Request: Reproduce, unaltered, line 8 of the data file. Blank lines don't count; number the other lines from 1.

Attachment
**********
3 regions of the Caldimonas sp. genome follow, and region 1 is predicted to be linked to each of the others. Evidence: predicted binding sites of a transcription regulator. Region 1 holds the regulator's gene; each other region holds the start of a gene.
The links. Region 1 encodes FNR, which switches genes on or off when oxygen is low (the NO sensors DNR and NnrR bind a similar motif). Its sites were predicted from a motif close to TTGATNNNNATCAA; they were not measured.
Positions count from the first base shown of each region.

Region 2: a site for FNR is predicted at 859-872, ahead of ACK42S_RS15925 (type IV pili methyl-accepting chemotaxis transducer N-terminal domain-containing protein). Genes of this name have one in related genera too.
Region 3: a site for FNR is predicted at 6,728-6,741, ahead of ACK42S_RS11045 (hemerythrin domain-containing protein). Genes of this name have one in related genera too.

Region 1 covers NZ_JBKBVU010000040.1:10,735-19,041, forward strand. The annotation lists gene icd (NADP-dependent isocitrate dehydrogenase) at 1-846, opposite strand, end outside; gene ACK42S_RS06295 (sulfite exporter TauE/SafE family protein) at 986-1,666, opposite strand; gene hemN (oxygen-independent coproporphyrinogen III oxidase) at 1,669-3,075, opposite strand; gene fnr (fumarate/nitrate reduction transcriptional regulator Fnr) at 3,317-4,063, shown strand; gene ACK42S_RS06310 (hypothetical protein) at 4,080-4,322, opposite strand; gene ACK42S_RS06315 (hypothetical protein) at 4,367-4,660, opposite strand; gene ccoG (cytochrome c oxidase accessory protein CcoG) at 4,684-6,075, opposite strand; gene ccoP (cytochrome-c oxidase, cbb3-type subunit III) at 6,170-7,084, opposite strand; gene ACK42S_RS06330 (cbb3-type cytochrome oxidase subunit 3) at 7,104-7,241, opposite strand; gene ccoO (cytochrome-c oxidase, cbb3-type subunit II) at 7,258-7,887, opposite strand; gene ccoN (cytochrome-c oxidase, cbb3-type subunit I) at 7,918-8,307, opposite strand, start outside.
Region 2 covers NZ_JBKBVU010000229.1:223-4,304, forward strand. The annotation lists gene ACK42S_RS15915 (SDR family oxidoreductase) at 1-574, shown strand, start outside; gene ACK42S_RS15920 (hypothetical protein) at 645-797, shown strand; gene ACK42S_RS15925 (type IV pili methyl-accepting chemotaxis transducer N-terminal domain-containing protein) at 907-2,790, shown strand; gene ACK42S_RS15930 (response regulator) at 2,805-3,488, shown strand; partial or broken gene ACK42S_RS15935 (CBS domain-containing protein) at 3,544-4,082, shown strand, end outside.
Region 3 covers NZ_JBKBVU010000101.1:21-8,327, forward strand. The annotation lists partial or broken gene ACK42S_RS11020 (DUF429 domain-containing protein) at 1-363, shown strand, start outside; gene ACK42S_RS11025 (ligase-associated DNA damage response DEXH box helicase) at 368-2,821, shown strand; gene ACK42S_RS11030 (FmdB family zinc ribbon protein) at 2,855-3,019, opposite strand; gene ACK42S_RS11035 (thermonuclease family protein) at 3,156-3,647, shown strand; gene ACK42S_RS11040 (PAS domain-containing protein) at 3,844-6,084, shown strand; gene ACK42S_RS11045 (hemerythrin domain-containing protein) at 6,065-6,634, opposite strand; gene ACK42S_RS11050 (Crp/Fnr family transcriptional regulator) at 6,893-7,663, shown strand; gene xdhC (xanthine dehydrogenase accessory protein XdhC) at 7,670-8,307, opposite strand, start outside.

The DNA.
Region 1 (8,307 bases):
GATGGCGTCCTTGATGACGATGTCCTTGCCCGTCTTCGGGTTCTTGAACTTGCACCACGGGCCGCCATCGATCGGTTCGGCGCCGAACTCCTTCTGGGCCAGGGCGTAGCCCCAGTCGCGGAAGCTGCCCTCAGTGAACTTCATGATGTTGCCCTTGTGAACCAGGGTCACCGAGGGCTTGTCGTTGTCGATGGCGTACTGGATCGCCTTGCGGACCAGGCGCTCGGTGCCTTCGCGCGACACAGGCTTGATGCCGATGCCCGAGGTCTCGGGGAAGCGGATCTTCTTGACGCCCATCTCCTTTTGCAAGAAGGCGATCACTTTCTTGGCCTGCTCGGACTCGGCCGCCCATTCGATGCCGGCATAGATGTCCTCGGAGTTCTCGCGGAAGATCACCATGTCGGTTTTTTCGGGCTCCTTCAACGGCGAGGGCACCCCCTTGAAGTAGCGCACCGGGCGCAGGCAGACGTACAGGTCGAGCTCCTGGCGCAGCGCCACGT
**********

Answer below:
Region 3 covers NZ_JBKBVU010000101.1:21-8,327, forward strand. The annotation lists partial or broken gene ACK42S_RS11020 (DUF429 domain-containing protein) at 1-363, shown strand, start outside; gene ACK42S_RS11025 (ligase-associated DNA damage response DEXH box helicase) at 368-2,821, shown strand; gene ACK42S_RS11030 (FmdB family zinc ribbon protein) at 2,855-3,019, opposite strand; gene ACK42S_RS11035 (thermonuclease family protein) at 3,156-3,647, shown strand; gene ACK42S_RS11040 (PAS domain-containing protein) at 3,844-6,084, shown strand; gene ACK42S_RS11045 (hemerythrin domain-containing protein) at 6,065-6,634, opposite strand; gene ACK42S_RS11050 (Crp/Fnr family transcriptional regulator) at 6,893-7,663, shown strand; gene xdhC (xanthine dehydrogenase accessory protein XdhC) at 7,670-8,307, opposite strand, start outside.